Popping to a coffee shop for a quick bite is convenient when you’re out and about, but it can be hard to avoid the tempting treats on offer. “Instead of going for a stodgy cake, have a look to see if they have anything healthier,” Shona advises. “Avoid pastries, as these are high in fat and don’t offer any positive nutritional benefits. Look for a smoked salmon bagel as a better option, or berries with Greek yoghurt and a bag of nuts and seeds.” Lots of coffee shops offer fresh fruit, so Antonia recommends opting for that over other indulgences. She also suggests choosing tea (particularly green) rather than coffee, and ordering porridge or a biscotti. “If you really want a sweet treat, this can satisfy your cravings while being a smaller portion and having less sugar than some of the cakes and biscuits,” she explains.

  • What to order at an Indian restaurant
    “For a starter, choose a single poppadum and raita (a light and refreshing cucumber dip) – and remember to stick to just one, as it’s easy to carry on eating these without stopping!” Shona advises. There are lots of creamy options on the menu for the main course, but as Lily explains, these are the ones with the most calories, fat and salt. “The best option for those watching their waistline would be the chicken shashlik, which consists of grilled chicken pieces with peppers and tomatoes – although my favourite dish is the lamb passanda, which is not the healthiest dish, but there’s nothing wrong with choosing what you love once in a while,” she says. Tandoori style, meaning that it’s been oven-grilled, rather than fried, is also a good choice. “Have a small portion of plain boiled rice and a green salad with it, and add lots of spices to your dish for added health benefits and flavour,” suggests Shona. And what about side dishes? “Choose roti over naan bread, as it’s made with wholewheat flour, and pick saag (Indian spinach), because although it’s usually creamy, you’re getting the benefits of the nutrient-rich vegetable,” says Antonia.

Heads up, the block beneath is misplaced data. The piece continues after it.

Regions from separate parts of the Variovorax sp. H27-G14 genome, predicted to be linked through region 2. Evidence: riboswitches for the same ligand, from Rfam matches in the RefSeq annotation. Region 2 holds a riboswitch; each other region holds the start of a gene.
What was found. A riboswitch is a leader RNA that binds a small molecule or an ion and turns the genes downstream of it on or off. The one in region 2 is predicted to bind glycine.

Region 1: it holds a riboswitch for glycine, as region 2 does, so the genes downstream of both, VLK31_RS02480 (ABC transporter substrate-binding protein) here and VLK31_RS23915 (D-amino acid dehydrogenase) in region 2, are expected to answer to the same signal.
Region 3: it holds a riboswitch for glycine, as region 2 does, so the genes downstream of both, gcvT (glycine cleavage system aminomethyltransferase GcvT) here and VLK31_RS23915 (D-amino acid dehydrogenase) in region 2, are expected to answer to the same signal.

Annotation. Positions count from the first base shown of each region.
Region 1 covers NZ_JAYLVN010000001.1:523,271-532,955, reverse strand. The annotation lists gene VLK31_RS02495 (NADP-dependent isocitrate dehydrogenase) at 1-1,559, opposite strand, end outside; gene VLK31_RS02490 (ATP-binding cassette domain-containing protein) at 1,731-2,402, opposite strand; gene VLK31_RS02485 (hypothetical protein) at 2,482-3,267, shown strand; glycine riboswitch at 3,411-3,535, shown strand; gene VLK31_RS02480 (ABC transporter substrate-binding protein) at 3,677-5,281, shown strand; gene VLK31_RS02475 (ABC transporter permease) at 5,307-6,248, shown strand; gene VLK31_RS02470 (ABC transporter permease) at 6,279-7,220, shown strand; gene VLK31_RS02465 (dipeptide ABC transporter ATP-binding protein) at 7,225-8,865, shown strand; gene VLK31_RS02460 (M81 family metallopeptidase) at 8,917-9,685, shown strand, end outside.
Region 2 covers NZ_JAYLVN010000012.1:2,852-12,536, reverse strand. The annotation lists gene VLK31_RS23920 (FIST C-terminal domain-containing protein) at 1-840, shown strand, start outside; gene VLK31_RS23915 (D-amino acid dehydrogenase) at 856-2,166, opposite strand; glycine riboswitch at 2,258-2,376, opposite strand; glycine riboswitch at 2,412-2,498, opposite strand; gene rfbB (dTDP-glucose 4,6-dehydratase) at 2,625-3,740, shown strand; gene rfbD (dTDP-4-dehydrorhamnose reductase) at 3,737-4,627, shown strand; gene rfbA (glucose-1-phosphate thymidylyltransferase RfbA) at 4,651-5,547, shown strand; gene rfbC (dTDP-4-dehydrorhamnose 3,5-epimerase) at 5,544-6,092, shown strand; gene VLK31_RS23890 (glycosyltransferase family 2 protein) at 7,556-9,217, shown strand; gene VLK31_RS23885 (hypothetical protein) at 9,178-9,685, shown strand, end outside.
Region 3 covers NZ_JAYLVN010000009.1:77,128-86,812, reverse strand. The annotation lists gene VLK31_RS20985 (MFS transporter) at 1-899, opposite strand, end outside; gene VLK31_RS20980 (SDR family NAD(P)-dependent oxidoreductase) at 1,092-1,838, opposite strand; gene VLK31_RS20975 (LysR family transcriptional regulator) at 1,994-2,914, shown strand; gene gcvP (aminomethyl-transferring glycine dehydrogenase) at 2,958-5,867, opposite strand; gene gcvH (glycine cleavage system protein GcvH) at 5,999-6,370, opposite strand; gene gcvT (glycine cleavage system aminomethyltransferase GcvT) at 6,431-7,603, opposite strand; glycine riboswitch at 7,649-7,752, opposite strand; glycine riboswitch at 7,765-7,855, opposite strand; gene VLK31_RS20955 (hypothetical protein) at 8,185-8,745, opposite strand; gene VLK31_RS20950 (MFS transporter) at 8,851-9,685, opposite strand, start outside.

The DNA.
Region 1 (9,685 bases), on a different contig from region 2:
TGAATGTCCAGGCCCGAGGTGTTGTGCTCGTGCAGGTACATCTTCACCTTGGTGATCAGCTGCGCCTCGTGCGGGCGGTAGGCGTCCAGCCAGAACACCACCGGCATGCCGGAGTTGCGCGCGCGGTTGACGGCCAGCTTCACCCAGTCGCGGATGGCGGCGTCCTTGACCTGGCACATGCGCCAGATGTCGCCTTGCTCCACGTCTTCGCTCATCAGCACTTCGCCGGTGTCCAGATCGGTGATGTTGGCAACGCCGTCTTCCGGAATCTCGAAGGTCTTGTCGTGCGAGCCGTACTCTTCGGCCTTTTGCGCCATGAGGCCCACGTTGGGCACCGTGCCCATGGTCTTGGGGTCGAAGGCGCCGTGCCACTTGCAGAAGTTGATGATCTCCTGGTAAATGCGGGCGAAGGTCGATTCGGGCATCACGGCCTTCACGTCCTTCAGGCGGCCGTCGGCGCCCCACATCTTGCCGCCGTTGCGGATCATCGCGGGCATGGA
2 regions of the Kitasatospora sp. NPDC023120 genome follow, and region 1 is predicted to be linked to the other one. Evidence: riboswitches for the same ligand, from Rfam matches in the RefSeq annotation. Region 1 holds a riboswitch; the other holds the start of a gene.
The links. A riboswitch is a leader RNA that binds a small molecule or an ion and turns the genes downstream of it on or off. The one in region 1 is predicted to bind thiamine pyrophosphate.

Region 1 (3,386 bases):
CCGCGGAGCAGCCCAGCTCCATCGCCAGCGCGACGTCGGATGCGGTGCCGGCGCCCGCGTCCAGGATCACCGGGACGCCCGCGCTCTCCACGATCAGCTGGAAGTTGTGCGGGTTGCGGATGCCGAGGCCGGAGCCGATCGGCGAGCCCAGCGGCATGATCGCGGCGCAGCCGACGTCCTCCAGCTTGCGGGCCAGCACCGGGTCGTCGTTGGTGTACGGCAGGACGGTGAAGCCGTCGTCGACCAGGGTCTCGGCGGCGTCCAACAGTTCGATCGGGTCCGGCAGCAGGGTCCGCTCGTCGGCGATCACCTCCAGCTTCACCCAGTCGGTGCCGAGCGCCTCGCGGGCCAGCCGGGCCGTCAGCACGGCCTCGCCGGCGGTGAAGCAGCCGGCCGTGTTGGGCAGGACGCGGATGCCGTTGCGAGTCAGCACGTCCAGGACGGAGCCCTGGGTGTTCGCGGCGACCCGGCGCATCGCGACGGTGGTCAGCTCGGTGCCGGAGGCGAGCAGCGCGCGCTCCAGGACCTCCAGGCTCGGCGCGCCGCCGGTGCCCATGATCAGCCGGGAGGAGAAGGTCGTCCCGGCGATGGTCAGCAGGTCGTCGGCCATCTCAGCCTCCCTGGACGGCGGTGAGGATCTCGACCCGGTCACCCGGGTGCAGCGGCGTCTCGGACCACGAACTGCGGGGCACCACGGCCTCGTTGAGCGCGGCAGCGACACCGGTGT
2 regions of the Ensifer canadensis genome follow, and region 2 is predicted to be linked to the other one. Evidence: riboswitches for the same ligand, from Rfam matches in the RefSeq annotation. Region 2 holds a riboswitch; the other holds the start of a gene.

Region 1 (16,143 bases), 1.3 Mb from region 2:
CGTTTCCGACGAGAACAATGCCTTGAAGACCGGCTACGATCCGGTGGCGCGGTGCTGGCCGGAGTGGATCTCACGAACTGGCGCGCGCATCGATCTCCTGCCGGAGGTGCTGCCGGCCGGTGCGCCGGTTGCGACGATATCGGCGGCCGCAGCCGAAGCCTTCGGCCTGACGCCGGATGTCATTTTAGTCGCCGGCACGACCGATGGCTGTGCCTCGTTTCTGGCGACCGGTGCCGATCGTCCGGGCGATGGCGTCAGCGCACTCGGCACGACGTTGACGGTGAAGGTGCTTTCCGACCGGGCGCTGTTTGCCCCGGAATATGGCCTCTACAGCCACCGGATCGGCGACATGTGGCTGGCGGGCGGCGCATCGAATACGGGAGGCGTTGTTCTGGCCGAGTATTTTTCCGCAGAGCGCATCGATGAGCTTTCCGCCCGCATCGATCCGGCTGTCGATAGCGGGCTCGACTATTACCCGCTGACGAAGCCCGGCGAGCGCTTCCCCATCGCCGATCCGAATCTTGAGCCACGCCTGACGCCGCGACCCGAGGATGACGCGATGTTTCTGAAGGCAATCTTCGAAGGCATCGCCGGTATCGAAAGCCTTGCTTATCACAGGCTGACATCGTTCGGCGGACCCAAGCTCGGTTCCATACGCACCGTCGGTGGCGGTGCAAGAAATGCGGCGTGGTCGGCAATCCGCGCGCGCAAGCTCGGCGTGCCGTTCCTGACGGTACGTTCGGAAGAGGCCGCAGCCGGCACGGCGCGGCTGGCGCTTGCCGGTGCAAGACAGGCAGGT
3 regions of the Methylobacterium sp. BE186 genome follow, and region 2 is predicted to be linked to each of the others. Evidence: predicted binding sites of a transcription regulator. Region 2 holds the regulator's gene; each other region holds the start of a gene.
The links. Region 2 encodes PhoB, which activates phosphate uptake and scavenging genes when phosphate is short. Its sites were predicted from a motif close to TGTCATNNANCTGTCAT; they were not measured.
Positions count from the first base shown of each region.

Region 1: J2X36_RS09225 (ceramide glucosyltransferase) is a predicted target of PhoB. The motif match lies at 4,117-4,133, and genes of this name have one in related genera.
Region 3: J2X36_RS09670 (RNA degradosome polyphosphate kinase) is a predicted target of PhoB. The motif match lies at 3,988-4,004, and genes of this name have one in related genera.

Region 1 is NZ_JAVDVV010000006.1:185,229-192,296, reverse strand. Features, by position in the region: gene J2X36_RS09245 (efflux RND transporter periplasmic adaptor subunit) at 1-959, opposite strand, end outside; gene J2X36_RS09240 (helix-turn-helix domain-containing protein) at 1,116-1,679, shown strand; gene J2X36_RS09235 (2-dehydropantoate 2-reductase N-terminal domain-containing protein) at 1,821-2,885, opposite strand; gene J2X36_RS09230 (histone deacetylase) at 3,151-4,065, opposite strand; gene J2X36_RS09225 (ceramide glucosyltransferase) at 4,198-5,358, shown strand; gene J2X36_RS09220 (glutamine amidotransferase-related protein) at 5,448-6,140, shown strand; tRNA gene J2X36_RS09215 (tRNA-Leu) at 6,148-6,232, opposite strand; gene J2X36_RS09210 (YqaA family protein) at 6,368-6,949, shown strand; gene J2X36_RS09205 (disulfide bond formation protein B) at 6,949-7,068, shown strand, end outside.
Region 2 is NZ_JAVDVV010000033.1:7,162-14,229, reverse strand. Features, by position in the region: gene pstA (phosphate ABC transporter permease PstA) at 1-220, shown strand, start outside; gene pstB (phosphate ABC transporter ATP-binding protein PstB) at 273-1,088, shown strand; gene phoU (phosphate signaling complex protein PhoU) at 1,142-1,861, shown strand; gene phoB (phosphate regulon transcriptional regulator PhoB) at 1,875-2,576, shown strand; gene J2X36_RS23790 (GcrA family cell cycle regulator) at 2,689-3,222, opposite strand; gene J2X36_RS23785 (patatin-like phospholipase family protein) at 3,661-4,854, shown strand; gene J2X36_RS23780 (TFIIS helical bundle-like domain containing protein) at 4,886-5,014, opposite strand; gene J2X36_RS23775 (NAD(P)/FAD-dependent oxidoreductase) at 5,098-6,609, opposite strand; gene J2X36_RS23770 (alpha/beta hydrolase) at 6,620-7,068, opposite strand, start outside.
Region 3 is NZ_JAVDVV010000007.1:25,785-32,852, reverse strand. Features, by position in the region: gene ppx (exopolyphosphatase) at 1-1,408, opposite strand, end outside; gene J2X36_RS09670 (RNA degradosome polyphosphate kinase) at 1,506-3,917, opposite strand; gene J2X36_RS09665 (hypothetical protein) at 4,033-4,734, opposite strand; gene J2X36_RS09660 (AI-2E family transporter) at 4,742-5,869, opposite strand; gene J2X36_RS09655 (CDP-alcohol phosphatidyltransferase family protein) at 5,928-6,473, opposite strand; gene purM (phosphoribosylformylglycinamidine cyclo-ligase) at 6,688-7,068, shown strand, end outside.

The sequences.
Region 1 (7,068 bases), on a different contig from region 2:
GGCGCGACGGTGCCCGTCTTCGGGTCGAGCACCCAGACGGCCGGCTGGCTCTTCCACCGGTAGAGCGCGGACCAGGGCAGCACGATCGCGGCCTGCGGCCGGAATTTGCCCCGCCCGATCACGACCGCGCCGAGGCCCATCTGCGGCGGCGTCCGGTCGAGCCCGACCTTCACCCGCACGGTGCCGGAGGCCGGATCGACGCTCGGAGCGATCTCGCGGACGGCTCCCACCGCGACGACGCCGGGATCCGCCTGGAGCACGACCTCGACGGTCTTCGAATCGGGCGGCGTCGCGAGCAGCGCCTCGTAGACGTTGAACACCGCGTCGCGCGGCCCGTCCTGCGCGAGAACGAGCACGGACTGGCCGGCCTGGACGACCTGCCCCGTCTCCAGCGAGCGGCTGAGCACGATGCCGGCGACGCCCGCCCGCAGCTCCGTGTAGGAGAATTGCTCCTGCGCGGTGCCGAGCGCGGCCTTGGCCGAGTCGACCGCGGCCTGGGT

• What to order at a pub
    The pub is a traditional British institute, but what should you order when you’re there? “I rarely crave pub classics such as fish and chips or steak, however sometimes a good quality beef burger with sweet potato fries is just what I need,” says Lily. “I find that pubs also serve really tasty substantial and filling salads. I often go for a chicken salad with grains and lots of vegetables, and the portion sizes tend to be decent, so you’re rarely left feeling hungry,” she adds. If you would like a steak, ask for a grilled fillet with a side salad. “The protein from the meat will satisfy you and keep you feeling fuller for longer,” Shona explains. Fancy fish instead? “Make sure it’s an oily type, such as mackerel, sardines anchovies, tuna or salmon,” she advises.